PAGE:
• Richard Farley says:

      Sorry to hear you didn’t enjoy the show, though if your standard for choosing podcasts is finding people who agree with your views, our show was destined to rub you the wrong way eventually. I hope you find shows that you like, and thanks for the comment.

  6. Richard Farley says:

    BTW, I also really and truly want to thank all the listeners. We have a lot of opinions on the show. Obviously, a lot of them are wrong. None of us are under the impression we’re football geniuses, but in the interest of having an honest discussion, none of us are afraid to be honest, even if we’re eventually proven wrong.

    I’m under the impression that most people get this, but that doesn’t make me any less thankful to those who do. The interaction that I have with posters and listeners is one of my favorite parts of the podcast, and disagreements or not, I hope it keeps coming.

  7. Mammoth Beer says:

    For what it’s worth, I love this podcast. I used to listen to World Soccer Daily but the Audio was just terrible. You guys are informative, let each person speak without jumping on top of each other, and seem like although not always agreeing with each, generally a nice group of people. I started listening to the podcast just before leaving to South Africa for the world cup, and every time I hear the intro music I’m brought back to walking to work listening to the discussion of each group getting excited for the tournament. Again, great show, wish it was daily! Thanks for taking the time and the energy for us fans to get our fix.

  8. BC says:

    I could not disagree more with Kartik with regard to the financial fairplay. It’s pretty obvious to most people that football clubs with exogenous investment have often been pretty poorly managed. What Laurence calls “inorganic growth” are debts that are wiped out by sugar daddy’s, and when they leave, the club implodes. I don’t understand how Kartik can possibly defend this as being good for football in the long term. Clubs like MU and Liverpool are benefiting from success throughout the years, so why SHOULDN’T they reap that benefit? Or may be, the contrary is that, why should Man City, by virtue of winning the lottery jackpot of having rich owners, be in the same boat?

    Keep in mind, while previous success are entrenched, they’re not guaranteed. Liverpool is already an example, despite 2005, haven’t won major trophies in a long time. A more extreme example is Leeds.

    It’s obvious the existing system is broken, and is harmful to the growth of the game as a whole (it’s further complicated by the fact that football clubs are not allowed to fail– but that’s another issue). Contrary to what Kartik claims, Platini’s quite aware that the fair play rules have a lock-in mechanism that entrenches the stratification of clubs. But Platini is also aware that what we have now in terms of the rich daddy model is much more dangerous to the health of the game in general.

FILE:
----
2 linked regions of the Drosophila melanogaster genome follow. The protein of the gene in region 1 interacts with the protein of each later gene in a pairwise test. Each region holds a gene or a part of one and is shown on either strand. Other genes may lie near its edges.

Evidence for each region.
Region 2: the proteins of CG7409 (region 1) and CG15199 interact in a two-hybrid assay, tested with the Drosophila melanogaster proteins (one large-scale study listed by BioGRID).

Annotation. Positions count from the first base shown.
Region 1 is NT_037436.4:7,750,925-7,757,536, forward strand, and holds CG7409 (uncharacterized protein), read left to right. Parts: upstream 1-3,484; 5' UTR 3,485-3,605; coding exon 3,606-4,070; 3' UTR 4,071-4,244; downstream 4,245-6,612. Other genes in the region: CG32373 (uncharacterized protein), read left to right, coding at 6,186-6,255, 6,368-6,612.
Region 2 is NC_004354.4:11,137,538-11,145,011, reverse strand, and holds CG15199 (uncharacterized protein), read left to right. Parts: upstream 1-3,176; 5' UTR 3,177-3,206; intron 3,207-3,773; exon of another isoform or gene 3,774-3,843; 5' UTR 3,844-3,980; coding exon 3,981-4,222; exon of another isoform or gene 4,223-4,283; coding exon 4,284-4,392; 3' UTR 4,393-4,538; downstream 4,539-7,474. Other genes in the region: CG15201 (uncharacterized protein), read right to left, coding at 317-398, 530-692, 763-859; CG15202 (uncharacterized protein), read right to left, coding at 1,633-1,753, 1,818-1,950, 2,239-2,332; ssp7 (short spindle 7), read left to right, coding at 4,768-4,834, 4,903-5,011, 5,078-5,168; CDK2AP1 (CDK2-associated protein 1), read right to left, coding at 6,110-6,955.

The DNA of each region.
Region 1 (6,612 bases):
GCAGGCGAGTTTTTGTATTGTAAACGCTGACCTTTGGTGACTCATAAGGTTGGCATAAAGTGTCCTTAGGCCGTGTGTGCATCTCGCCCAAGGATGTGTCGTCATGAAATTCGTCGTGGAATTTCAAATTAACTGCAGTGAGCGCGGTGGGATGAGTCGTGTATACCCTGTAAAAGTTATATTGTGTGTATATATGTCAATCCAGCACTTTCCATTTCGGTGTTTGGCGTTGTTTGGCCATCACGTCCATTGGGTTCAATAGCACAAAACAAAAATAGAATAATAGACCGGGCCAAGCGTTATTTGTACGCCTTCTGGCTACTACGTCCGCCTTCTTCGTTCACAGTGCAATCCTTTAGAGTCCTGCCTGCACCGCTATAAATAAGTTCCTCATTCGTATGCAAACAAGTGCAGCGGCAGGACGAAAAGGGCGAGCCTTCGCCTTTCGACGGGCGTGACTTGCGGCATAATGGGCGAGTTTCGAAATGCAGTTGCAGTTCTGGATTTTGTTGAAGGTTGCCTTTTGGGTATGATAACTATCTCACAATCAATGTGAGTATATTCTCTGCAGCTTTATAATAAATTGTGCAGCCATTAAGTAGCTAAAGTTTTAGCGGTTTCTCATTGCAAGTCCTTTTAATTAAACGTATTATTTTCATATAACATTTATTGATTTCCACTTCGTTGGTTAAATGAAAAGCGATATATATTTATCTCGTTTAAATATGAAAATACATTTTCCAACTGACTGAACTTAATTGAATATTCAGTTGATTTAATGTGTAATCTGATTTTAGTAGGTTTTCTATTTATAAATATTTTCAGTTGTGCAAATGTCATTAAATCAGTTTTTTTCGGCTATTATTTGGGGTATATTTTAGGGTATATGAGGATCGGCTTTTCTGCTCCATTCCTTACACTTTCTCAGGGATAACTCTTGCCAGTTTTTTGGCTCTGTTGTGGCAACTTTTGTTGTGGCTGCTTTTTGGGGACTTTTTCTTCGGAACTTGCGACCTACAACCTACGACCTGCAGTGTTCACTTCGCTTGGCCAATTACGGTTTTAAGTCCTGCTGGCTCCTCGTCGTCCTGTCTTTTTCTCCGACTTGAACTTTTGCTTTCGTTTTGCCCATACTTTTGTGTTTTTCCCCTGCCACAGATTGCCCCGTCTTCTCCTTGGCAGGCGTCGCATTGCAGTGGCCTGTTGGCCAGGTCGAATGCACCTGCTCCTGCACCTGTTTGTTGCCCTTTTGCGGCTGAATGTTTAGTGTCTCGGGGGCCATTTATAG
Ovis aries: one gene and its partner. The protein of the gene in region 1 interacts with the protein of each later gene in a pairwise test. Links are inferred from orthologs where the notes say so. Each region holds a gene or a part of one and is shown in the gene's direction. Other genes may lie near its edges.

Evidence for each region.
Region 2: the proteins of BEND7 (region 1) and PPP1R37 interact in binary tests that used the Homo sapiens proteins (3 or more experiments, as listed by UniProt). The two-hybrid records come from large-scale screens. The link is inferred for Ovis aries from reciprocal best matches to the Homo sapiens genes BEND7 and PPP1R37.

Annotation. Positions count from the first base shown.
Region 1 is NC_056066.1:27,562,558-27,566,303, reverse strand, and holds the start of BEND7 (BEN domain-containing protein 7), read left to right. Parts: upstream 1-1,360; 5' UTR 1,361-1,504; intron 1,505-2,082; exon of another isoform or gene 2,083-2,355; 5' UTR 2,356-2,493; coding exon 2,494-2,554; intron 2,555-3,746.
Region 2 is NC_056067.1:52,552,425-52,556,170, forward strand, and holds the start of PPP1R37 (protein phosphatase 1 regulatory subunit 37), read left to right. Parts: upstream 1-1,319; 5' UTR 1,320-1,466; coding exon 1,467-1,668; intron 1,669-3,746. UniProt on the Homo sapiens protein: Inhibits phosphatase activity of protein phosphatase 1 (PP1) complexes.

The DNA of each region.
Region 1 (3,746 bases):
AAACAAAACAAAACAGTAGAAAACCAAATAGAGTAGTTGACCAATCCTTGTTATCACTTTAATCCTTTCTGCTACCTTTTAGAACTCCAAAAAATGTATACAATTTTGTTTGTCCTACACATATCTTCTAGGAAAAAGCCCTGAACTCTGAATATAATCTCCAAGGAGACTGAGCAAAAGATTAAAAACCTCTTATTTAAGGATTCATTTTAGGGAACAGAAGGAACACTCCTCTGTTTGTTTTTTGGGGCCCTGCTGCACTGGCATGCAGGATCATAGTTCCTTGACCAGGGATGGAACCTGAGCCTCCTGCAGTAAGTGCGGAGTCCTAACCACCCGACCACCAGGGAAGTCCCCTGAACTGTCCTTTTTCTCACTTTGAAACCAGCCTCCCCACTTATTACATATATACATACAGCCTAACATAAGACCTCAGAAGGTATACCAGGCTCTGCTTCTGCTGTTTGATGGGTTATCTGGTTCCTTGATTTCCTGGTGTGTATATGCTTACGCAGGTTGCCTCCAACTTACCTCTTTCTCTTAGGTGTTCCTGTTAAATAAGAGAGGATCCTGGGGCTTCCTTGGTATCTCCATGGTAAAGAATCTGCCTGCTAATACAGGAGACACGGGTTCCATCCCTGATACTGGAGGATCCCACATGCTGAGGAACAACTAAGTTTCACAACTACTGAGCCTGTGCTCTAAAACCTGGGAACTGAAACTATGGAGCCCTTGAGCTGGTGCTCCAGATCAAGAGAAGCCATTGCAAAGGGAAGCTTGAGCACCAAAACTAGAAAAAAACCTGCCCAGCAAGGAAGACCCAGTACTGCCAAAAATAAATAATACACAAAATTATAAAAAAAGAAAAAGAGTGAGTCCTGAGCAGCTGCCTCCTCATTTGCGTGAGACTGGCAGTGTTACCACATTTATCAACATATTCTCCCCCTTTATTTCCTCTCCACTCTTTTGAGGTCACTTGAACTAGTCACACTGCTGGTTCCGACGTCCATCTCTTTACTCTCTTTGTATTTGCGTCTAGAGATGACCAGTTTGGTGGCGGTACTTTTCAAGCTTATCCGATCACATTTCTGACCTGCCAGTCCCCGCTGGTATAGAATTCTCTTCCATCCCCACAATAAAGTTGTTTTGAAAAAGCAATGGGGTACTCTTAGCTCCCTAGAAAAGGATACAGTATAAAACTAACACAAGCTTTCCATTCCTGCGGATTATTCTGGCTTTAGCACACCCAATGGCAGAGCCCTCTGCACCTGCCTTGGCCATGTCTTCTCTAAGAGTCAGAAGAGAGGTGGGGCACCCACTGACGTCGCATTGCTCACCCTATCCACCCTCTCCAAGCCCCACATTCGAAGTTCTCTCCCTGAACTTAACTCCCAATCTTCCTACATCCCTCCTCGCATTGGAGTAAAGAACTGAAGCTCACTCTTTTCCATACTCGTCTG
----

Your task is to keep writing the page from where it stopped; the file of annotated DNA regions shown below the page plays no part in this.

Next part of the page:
I can sort of understand where Kartik is coming from, I almost get the sense that Kartik might prefer a U.S. sports model. The problem is, U.S. major sports are geared to a (relatively speaking) egalitarian model that does not punish organizational failure and underperformance on the field. Baseball teams are willingly underinvested because they can actually make more money that way (the pirates is one example). In football, if you fail (on the pitch), you do a Leeds (a Newcastle is rare). I’m not sure however, if this is a realistic strategy because even then, big markets tend to dominate. The only way to have “equality” is the NFL model of a hard salary cap, and I don’t think that could ever happen.

    P.S. I understand this kind of argument can get kind of hot, but please don’t yell Kartik, it got kind of hard to listen to towards the end, and you sounded very bitter.

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The Wrong Kind of Money (Weekend Review): EPL Talk Podcast

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Manchesters City and United are slated to meet in the FA Cup semifinals after weekend victories over Reading and Arsenal, with the Royals putting up the better fight. The Gunners were unable to get past a patchwork United side, leaving them with one win in their last 11 meetings with teh Red Devils. They bow out at the quarterfinals as to West Ham United and Birmingham City, with Stoke City and Bolton set to meet in the other semifinal.

On this edition of the EPL Talk podcast. myself, Kartik Krishnaiyer and Laurence McKenna discuss the weekend’s action, to the extent we were able to do so without driving off course. And when we did deviate, Liverpool’s ability to recruit reinforcements without European football was on our minds, as was the concept of good investment versus bad investment in football.